I'd recommend VTI (70%), VXUS (30%). A good starting point.
40% VTI | 40% VXUS | 13% I-bonds | 7% EE-bonds
runner3081
Posts: 4324
Joined: Mon Aug 22, 2016 3:22 pm

Re: Starting a brokerage account for my 12 y/o son

Post by runner3081 »

Since the kid is 12, maybe let them take 10-20% of the money for "play money". Might add some enjoyment for them.

When we started the UTMA for my daughter at age 8, I explained to her index funds, but also asked what she wanted to invest in. That happened to be Disney and Mattel (Barbie). We put about 15% and bought a few of those stocks and went index for the rest.
KlangFool
Posts: 21569
Joined: Sat Oct 11, 2008 12:35 pm

Re: Starting a brokerage account for my 12 y/o son

Post by KlangFool »

runner3081 wrote: Sat Jun 12, 2021 4:42 pm Since the kid is 12, maybe let them take 10-20% of the money for "play money". Might add some enjoyment for them.
runner3081,

Learning to budget and save should be the first step. Our kids are given a few hundreds up to one thousand each year since they were born. It is their money. We kept it for them but they could spent it on anything that we did not want to buy for them. The rest are saved and invested in our account. We gave the money back to them to be invested in their Roth IRAs when they were older.

They graduated college with 20K to 30K worth of investment in their taxable and Roth IRA accounts. They were invested in the Vanguard Life Strategy fund. They do not "play" with their investment. They just saved and let it grow.

So far, they are saving 1 year of expense every year. At their saving rate, there is no reason to play with their investment. They could be early retired in 20+ years.

KlangFool
40% VWENX | 12.5% VFWAX/VTIAX | 11.5% VTSAX | 16% VBTLX | 10% VSIAX/VTMSX/VSMAX | 10% VSIGX| 40% Wellington 40% 3-funds 20% Mini-Larry
MarkBarb
Posts: 732
Joined: Mon Aug 03, 2009 11:59 am

Re: Starting a brokerage account for my 12 y/o son

Post by MarkBarb »

If they have any income, open a Roth. When our kids started their first jobs, we matched their income with a Roth contribution. Nothing like having 40-50 of tax-free growth.
edudad
Posts: 42
Joined: Wed Mar 24, 2021 10:47 am

Re: Starting a brokerage account for my 12 y/o son

Post by edudad »

I did a similar thing, but earmarked the funds in my wnn accounts. Funds VTI and VXUS, that's it. On a long term, they win.
Topic Author
mule-tech
Posts: 10
Joined: Fri Feb 12, 2021 1:32 pm

Re: Starting a brokerage account for my 12 y/o son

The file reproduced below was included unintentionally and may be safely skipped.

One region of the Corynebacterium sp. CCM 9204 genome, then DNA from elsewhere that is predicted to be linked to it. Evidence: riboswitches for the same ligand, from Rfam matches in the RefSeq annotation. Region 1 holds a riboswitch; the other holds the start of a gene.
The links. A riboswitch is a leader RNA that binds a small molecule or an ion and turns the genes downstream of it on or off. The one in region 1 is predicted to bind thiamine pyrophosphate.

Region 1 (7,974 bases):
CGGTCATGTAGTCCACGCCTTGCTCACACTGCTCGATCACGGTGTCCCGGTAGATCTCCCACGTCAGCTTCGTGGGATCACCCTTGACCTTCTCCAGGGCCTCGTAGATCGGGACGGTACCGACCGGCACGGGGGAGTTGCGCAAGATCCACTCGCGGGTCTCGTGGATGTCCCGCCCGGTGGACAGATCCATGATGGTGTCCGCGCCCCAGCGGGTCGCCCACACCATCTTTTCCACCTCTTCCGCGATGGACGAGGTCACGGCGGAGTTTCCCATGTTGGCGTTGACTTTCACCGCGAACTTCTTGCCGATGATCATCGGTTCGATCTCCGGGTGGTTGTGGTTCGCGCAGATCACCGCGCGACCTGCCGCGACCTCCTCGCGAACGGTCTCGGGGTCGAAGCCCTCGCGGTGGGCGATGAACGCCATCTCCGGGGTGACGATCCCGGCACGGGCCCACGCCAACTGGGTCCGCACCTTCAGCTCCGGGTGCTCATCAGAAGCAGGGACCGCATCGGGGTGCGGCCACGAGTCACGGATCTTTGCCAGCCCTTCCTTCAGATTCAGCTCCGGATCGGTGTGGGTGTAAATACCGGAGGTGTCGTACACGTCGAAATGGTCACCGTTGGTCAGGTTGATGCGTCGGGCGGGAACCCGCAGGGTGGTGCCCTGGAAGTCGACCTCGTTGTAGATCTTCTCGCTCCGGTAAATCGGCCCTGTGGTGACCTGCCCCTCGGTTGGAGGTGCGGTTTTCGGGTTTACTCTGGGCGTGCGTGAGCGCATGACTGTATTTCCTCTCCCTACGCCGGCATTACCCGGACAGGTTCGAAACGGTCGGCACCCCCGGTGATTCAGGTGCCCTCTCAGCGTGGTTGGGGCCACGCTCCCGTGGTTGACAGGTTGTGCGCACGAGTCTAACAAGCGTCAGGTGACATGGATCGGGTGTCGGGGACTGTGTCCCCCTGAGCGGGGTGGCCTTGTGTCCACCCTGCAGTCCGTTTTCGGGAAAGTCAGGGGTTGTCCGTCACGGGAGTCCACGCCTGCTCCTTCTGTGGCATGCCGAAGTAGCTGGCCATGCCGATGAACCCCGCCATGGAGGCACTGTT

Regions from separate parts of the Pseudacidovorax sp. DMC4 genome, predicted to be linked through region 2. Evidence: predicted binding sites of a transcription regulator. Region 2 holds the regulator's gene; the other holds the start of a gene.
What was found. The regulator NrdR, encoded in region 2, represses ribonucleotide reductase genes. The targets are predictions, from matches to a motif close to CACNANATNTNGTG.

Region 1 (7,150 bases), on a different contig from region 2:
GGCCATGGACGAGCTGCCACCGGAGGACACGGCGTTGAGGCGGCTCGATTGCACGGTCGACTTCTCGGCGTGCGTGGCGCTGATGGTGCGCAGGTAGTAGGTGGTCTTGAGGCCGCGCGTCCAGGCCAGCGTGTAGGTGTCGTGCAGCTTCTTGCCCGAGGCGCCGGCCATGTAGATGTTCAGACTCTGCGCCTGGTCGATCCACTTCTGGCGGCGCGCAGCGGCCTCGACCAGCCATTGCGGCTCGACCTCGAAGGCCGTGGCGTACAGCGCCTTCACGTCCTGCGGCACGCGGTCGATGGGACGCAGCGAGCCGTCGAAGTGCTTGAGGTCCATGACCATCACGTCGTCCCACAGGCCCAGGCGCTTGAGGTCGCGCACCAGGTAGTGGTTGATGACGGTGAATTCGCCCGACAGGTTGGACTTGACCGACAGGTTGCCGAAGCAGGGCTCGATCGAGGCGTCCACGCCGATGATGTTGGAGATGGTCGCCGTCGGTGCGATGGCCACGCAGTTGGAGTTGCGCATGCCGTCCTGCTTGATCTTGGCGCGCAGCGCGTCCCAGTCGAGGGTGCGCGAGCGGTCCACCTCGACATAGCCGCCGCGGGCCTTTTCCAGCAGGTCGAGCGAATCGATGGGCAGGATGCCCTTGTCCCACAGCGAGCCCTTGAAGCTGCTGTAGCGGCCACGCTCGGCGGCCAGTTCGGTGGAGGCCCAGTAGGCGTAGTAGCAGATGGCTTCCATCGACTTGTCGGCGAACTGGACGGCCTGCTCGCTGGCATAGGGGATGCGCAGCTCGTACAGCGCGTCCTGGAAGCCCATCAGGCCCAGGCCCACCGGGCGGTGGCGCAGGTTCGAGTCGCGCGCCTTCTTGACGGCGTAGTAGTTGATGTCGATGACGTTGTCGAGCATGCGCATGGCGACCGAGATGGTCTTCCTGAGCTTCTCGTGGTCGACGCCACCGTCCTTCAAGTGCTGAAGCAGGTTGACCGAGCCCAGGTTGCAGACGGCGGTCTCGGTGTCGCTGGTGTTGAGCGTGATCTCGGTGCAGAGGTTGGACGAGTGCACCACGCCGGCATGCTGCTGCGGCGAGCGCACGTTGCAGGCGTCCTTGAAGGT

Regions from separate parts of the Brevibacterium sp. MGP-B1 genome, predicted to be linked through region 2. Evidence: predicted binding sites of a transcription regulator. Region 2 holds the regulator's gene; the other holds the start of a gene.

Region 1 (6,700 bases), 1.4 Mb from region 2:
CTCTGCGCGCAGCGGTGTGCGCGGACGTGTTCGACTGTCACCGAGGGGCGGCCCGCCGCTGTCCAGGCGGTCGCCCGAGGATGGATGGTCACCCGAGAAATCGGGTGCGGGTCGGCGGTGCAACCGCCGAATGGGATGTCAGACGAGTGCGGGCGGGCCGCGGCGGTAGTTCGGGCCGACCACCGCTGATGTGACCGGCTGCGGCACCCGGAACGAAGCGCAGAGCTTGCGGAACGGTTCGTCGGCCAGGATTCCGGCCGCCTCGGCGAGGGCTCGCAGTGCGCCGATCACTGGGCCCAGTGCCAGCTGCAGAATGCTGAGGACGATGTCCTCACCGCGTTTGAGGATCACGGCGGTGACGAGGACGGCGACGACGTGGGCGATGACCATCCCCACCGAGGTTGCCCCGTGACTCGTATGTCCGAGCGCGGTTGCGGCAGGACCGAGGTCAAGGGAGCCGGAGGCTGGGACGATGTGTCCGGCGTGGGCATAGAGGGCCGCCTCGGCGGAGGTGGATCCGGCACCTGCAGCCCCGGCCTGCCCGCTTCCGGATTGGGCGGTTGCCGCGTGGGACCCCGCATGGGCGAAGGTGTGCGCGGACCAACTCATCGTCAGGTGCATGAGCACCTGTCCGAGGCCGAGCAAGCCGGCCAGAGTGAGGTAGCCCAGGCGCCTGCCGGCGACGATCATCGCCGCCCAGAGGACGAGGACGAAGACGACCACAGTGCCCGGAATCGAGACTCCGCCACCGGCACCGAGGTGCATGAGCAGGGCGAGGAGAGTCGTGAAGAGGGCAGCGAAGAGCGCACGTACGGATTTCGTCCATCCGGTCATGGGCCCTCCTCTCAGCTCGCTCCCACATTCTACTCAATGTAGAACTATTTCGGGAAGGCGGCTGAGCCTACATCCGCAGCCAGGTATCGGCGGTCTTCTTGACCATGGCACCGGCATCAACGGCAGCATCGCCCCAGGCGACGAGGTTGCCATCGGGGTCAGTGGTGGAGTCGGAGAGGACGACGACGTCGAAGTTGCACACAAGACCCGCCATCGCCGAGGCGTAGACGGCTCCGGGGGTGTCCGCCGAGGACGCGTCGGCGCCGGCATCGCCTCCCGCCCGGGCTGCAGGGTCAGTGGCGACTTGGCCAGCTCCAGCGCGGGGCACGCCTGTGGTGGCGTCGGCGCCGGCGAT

Post by mule-tech »

First, I want to say thank you for all the replies here! I didn't expect so many so soon. :happy There's lot of great information here.

I really appreciate the mentions of ETFs like VT, VTI, and VSUX. Sometimes I end up burrowing so deep into my own ideas that I don't know what I could be missing. A quick glance of those funds on Seeking Alpha shows they have delivered very good long term performance.

One reason I want to open a custodial brokerage account is because I really don't know what my son may end up doing. Maybe he will go to a traditional 4-year university for a bachelor's degree or maybe he will decide to enlist. Perhaps he will choose lower cost community college to start out at or maybe he will go to a trade school. A brokerage account seems like it would be the most flexible. I understand there are some tax benefits but at the same time we'd be free to do whatever we want with it when the time comes. Who knows ... maybe he'll just take that account and keep adding to it because his big six figure salary will easily cover and crush any student loans he may get. :wink:
runninginvestor wrote: Sat Jun 12, 2021 2:58 pm Edit: there's also overlap in this 3 indices. So investing in all 3 could give you unintended over or under exposure.
https://endlessmetrics.substack.com/p/s ... or-indices
That Venn diagram is super cool! Is there an online tool available to the public for generating more of these charts?
desconhecido wrote: Sat Jun 12, 2021 4:07 pm I would guess that you have two purposes. The obvious first is to give your son some investments that will provide him with future money. The second, I would think, would be to get him into understanding and appreciating investing and investing philosophy and goals. Perhaps starting off simple with just one etf, like VTI or VOO would fit that bill. Or, perhaps the majority in VTI and some in something a little VUG or VGT just to add something with a bit more risk/reward.

Whatever choices you make, it sounds to me like you are doing a good thing.